GROWTH in jobs in the solar power industry is expected to continue as people increasingly look to alternate sources of energy and heating.

The industry has already seen considerable growth over the past few years with the Clean Energy Council saying Queensland is the second largest employer of people who work in renewable energy, behind New South Wales.

The industry already employs more than 8000 in full-time jobs, with 1800 in Queensland.

The number of people working as accredited solar panels installers has tripled in the past 18 months to 3000 nationally.

Solar company Sun Connect says a poll of those in the industry shows four out of five solar companies in Queensland alone are looking to increase their income over the next 12 months.

Nine out of 10 say they expect to take on more staff, with about half looking to employ five of more people.

Jobs are expected to include solar installers and technicians and plumbing and production work.

Sun Connect operations manager James Strahan says jobs will also be available in other areas, including marketing and support, legal, accounts and clerical work.

“You don’t have to have a degree in solar engineering to work in this field,” Mr Strahan says.

“It’s similar to how you can be a great salesperson in retail or insurance or medical equipment.

“With the right training, you can use your skills to sell anything.”

The growth in the solar industry has been fuelled in part by lucrative government grants and incentives for homeowners to adopt solar energy and heating options.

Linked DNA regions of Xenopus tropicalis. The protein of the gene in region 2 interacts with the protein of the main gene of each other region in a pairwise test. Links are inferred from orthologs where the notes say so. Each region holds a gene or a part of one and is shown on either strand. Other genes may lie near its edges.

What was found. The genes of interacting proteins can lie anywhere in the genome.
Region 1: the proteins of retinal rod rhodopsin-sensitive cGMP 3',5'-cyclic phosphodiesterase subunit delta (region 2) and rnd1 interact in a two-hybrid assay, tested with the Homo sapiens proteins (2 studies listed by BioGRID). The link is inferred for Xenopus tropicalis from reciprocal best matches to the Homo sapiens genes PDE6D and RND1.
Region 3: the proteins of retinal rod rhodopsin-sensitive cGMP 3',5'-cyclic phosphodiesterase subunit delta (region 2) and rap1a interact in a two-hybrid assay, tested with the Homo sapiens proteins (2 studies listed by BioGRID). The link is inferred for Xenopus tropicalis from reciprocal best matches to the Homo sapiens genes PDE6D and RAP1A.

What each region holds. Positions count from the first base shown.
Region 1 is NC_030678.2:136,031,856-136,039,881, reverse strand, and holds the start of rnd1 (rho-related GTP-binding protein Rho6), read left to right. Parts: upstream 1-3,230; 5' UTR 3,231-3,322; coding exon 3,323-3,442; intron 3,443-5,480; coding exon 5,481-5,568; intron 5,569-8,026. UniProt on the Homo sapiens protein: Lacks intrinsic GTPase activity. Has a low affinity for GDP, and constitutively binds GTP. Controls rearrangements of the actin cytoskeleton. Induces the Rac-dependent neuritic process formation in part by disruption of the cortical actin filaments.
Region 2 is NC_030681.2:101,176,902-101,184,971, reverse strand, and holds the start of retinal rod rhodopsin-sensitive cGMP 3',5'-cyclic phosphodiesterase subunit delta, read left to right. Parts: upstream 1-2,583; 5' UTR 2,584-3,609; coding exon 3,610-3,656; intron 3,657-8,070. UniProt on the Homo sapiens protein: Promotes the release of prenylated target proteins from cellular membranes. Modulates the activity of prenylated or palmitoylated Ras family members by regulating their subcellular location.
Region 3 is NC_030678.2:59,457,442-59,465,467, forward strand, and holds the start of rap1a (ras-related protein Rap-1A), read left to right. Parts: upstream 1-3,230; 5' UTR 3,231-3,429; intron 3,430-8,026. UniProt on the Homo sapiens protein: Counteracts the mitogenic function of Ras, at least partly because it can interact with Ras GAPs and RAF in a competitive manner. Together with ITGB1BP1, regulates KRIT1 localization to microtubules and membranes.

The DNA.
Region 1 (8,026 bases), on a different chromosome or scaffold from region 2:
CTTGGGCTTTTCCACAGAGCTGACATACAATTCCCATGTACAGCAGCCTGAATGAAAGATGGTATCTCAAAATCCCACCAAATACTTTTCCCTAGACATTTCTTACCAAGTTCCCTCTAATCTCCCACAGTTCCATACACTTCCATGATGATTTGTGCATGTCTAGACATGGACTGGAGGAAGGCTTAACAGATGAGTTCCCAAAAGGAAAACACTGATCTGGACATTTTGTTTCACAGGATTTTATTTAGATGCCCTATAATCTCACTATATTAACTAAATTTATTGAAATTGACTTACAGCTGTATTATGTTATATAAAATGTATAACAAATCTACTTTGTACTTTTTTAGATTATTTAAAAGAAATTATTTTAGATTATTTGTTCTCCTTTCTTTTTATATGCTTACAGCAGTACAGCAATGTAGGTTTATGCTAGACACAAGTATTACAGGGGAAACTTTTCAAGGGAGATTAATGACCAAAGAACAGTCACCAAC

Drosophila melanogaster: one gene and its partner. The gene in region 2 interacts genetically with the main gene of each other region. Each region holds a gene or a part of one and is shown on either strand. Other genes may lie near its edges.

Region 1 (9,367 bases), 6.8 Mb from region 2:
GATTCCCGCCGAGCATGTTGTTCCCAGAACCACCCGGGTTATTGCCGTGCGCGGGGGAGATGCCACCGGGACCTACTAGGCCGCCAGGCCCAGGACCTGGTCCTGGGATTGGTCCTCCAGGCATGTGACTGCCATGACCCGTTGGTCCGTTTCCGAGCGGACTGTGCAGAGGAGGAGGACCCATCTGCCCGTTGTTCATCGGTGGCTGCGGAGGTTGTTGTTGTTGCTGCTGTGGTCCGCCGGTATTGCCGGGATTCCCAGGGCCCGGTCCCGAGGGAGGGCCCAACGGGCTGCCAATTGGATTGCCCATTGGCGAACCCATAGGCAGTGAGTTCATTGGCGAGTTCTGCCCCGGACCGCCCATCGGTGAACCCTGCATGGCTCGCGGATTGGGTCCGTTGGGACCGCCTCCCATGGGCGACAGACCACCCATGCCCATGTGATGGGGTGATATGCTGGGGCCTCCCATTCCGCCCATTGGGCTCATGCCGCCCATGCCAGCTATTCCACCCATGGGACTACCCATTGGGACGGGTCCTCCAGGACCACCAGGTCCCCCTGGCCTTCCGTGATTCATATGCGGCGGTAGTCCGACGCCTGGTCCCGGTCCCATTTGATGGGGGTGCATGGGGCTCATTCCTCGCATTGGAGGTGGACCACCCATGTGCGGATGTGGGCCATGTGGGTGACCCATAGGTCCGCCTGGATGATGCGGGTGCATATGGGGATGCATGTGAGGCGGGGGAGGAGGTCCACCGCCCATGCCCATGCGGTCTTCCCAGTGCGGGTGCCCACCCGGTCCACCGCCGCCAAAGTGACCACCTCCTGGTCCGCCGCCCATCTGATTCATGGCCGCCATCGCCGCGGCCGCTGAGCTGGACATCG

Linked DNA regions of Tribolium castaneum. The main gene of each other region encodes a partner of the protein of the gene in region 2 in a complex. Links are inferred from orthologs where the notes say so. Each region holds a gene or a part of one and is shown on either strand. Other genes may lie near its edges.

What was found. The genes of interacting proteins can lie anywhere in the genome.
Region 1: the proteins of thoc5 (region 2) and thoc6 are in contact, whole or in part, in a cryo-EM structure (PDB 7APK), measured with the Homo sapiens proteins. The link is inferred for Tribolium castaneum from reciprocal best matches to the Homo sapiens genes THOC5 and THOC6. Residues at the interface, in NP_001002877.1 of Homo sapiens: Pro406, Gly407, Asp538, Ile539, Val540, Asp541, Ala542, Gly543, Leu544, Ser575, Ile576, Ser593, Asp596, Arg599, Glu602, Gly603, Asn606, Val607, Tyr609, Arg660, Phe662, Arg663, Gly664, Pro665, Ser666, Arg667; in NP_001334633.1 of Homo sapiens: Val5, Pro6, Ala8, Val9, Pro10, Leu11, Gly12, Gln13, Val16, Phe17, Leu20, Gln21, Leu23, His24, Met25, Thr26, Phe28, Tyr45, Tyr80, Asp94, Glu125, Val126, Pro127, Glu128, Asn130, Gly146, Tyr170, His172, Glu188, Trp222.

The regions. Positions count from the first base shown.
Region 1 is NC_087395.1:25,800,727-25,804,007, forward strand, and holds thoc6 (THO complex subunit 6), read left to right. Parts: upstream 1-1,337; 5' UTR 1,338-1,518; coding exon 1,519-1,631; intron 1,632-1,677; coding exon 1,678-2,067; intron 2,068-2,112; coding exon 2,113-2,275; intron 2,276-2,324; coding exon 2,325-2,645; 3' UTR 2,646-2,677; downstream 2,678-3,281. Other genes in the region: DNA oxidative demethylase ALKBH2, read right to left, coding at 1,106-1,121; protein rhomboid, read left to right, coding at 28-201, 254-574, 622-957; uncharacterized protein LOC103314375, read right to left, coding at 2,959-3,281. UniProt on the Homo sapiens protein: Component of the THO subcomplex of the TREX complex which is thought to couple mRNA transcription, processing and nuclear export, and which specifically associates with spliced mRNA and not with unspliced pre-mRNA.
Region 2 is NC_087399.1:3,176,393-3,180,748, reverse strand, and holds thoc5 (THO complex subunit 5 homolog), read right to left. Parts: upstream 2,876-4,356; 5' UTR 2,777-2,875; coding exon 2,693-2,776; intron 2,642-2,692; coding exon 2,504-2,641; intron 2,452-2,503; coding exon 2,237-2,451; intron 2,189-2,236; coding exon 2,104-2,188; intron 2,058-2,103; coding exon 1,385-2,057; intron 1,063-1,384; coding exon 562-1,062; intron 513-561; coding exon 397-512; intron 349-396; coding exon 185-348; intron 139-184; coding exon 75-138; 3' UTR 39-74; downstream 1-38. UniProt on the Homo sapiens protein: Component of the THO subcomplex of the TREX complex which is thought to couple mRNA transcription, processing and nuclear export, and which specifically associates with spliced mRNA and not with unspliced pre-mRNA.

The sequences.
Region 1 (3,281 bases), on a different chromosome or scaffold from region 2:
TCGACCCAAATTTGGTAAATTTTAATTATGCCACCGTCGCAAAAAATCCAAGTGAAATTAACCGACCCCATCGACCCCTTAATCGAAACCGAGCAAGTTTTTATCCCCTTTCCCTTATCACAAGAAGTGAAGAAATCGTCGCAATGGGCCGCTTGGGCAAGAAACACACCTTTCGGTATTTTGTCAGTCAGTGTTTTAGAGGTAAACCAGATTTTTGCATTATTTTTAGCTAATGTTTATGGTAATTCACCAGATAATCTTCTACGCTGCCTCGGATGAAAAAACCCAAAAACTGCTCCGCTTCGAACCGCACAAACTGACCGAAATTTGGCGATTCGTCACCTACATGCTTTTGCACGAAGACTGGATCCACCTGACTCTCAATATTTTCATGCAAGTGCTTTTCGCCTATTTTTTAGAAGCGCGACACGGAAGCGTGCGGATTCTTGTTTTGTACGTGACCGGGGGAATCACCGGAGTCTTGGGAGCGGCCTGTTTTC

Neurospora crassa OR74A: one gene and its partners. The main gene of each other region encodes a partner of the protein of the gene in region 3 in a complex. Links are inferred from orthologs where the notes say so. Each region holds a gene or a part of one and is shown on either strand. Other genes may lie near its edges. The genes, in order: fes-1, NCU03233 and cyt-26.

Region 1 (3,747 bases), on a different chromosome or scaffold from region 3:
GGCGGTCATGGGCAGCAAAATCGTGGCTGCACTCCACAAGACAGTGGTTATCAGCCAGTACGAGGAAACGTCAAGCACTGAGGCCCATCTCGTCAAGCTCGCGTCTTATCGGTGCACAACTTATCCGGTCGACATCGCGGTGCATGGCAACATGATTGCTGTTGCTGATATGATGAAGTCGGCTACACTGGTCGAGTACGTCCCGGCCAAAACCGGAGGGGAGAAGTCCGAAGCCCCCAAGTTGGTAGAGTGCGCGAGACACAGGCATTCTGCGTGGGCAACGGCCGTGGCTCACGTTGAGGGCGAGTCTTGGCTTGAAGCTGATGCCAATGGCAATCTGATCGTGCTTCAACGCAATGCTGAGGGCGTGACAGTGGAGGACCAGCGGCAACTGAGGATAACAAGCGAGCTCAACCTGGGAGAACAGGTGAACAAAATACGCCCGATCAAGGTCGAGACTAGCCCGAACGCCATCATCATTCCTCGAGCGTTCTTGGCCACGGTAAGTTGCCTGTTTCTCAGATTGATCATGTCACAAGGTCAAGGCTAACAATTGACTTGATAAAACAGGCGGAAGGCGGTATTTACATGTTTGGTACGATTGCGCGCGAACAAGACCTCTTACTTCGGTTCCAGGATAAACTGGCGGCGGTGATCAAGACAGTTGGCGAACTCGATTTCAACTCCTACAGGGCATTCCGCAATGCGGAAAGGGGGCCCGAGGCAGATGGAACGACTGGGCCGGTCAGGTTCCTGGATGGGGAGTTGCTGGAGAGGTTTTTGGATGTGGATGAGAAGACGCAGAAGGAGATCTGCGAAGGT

However, many of those have been dropped or scaled back, which the Clean Energy Council says has led to a “stop-start cycle” of growth in the industry in recent months. That has impacted on some smaller businesses, that may be forced to lay off some staff when orders fall.

Clean Energy Council spokesman Mark Bretherton says there will be further cutbacks in July, with a reduction in solar credit multipliers that help offset solar costs.

“As a result of this multiplier dropping off in July, we will get a bit of a boom as people try to take advantage ahead of that, then we will have a bit of slump after that,” he says.

“It is very frustrating but for every one that’s been in this industry for a while, we have to build this in over long-term planning.”

Government subsidies are expected to drop further until about 2014, when the solar industry will be expected to stand alone without support.

source: news